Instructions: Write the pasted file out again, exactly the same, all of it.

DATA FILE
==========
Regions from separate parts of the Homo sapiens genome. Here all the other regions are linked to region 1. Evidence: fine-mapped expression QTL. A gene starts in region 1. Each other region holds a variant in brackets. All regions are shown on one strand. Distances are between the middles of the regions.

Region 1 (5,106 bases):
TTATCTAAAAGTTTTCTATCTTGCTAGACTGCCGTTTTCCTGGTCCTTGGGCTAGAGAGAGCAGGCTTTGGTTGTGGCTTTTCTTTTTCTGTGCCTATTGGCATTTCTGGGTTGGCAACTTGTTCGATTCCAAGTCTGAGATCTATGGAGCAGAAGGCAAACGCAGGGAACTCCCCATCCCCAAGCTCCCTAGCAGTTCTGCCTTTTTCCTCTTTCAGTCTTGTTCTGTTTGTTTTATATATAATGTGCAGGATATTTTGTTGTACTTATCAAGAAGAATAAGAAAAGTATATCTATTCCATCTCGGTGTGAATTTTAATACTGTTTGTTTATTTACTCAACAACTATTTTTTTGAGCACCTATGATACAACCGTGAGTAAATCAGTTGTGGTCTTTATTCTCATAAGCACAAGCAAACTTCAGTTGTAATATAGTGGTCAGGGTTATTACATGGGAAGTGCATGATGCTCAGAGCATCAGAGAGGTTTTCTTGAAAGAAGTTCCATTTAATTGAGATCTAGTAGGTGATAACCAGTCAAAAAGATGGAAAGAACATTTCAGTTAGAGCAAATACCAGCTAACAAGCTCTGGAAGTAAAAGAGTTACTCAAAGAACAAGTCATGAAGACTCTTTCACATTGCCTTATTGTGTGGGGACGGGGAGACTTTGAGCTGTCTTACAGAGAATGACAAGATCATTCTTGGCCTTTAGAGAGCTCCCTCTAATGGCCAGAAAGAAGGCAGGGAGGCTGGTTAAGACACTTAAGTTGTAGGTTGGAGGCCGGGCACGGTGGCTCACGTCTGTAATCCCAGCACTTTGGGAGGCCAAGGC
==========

Regions from separate parts of the Homo sapiens genome. Here all the other regions are linked to region 1. Evidence: fine-mapped expression QTL. A gene starts in region 1. Each other region holds a variant in brackets. All regions are shown on one strand. Distances are between the middles of the regions.

Region 1 (5,106 bases):
TTATCTAAAAGTTTTCTATCTTGCTAGACTGCCGTTTTCCTGGTCCTTGGGCTAGAGAGAGCAGGCTTTGGTTGTGGCTTTTCTTTTTCTGTGCCTATTGGCATTTCTGGGTTGGCAACTTGTTCGATTCCAAGTCTGAGATCTATGGAGCAGAAGGCAAACGCAGGGAACTCCCCATCCCCAAGCTCCCTAGCAGTTCTGCCTTTTTCCTCTTTCAGTCTTGTTCTGTTTGTTTTATATATAATGTGCAGGATATTTTGTTGTACTTATCAAGAAGAATAAGAAAAGTATATCTATTCCATCTCGGTGTGAATTTTAATACTGTTTGTTTATTTACTCAACAACTATTTTTTTGAGCACCTATGATACAACCGTGAGTAAATCAGTTGTGGTCTTTATTCTCATAAGCACAAGCAAACTTCAGTTGTAATATAGTGGTCAGGGTTATTACATGGGAAGTGCATGATGCTCAGAGCATCAGAGAGGTTTTCTTGAAAGAAGTTCCATTTAATTGAGATCTAGTAGGTGATAACCAGTCAAAAAGATGGAAAGAACATTTCAGTTAGAGCAAATACCAGCTAACAAGCTCTGGAAGTAAAAGAGTTACTCAAAGAACAAGTCATGAAGACTCTTTCACATTGCCTTATTGTGTGGGGACGGGGAGACTTTGAGCTGTCTTACAGAGAATGACAAGATCATTCTTGGCCTTTAGAGAGCTCCCTCTAATGGCCAGAAAGAAGGCAGGGAGGCTGGTTAAGACACTTAAGTTGTAGGTTGGAGGCCGGGCACGGTGGCTCACGTCTGTAATCCCAGCACTTTGGGAGGCCAAGGC